• They can manage their thoughts and feelings on their own and don’t have to control someone else to feel okay. 
  • They can allow for each other’s differences and honor each another’s separateness. 
  • There’s support for each other’s personal goals, but both are committed to the relationship.

Codependency

Codependency essentially happens when one person is sacrificing more for their relationship than the other.

In a healthy relationship it's normal to depend on your partner for comfort and su...

Filling in the gaps

The first sign of codependency will involve one person starting to take on the responsibility to keep in touch and connect while the other partner pulls back in how much time, effort, and care they are giving.

As soon as this happens, the relationship has shifted in an unhealthy direction towards codependency.

'Fixing' your partner

Codependent personalities tend to thrive on helping others (or even thinking they may 'fix' them). When caring for another person stops you from having your own needs met or if your self-worth is dependent on being needed, you may be heading down the codependent path.

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You Have A Boundary Issue If…

  • you feel like people take advantage of you or use your emotions for their own gain.
  • you feel like you’re constantly having to “save” people close to you and fix their problems all the ...

Personal Boundaries

Having healthy personal boundaries means taking responsibility for your own actions and emotions, while NOT blaming others.

People with high self-esteem have strong personal boundaries. And practicing strong personal boundaries is one way to build self-esteem.

Poor Boundaries 

People who blame others for their own emotions and actions do so because they believe that if they constantly paint themselves as a victim, eventually someone will come to save them.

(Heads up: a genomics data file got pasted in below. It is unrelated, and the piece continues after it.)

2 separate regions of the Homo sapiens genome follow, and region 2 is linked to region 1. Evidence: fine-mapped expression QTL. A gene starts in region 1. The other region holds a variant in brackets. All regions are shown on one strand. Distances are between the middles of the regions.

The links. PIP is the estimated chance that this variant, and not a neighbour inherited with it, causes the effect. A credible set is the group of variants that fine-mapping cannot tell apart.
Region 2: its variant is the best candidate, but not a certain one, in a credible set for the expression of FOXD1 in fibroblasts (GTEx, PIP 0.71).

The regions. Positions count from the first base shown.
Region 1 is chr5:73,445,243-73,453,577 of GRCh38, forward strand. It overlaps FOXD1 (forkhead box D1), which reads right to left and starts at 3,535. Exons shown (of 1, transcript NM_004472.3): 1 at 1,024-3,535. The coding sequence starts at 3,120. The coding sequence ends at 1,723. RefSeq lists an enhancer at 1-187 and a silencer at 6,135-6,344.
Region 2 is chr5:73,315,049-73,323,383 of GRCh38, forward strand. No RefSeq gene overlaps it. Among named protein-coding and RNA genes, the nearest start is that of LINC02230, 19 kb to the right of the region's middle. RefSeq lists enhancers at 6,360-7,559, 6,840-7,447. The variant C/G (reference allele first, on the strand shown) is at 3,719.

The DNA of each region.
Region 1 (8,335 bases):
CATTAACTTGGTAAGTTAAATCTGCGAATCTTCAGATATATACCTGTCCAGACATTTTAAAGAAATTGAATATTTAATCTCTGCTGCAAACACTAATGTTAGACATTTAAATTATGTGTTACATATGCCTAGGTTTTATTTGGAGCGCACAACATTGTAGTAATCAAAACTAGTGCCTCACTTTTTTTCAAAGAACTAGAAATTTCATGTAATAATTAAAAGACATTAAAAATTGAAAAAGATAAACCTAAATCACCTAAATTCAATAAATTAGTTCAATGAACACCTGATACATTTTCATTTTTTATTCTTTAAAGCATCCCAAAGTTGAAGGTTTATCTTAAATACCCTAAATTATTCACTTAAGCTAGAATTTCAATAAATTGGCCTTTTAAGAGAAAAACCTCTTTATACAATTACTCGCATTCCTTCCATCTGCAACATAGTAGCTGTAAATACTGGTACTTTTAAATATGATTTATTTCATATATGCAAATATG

People who take the blame for other people’s emotions and actions are always looking to save someone.

Predictably, these two types of people are drawn strongly to one another, yet completely fail to meet each other's true need to feel loved. The real solution would be for both to take responsibility for their own problems.

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Rekindling the Fire

Many couples have reached a cozy state of companionship. The humdrumness of life affects the long-term relationship.

It is not uncommon to lose the 'fire' and is unrealistic to expect consis...

Love Progression

As the initial stage of love fades away, a deeper, richer sense of each other should take its place, and couples can find more ways to make things interesting and fun.

Look With New Eyes

Staying curious about each other and finding things, memories, places, and activities that are yet to be shared or experienced together is a great way to rekindle the relationship.
Revisiting your past and finding ways to connect better by looking at the other with 'new' eyes makes us see many things that were overlooked earlier.

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Happily Ever After

If you believe in that myth, you’re not going to take the responsibility required to create a great relationship.

You have to be ready and willing to work for your relationship. It doesn’t j...

Beliefs About Change

People can change if they want to.

Remember that change can be scary, so it's important to be loving and supportive of your partner.

Who's More Prone To Cheat

Not all men are cheaters, and believing so can make you less trusting and more paranoid of your partner.

If you want a solid bond, you have to trust your significant other and communicate if you have concerns about his fidelity.

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Responding To Urgency

Stay-in-love couples are authentic, open, and self-reliant, but they also urgently need one another at times. They trust each other won’t take advantage of their availability but know&n...

Dealing Constructively With Control

Stay-in-love partners know that the need to feel in control at times is natural and that it offers an opportunity for learning and helping each other. Partners have confidence in their own autonomy to not react defensively or take it personally. 

Parenting Each Other

As relationships mature, many begin to feel less willing to give that kind of unconditional nurturing, and might not be as available. 

Stay-in-love couples understand the importance of not letting those special “sweet spots” die. They know that their partner sometimes needs to feel that guaranteed comfort and safety, and are more than willing to act as the good parent when asked.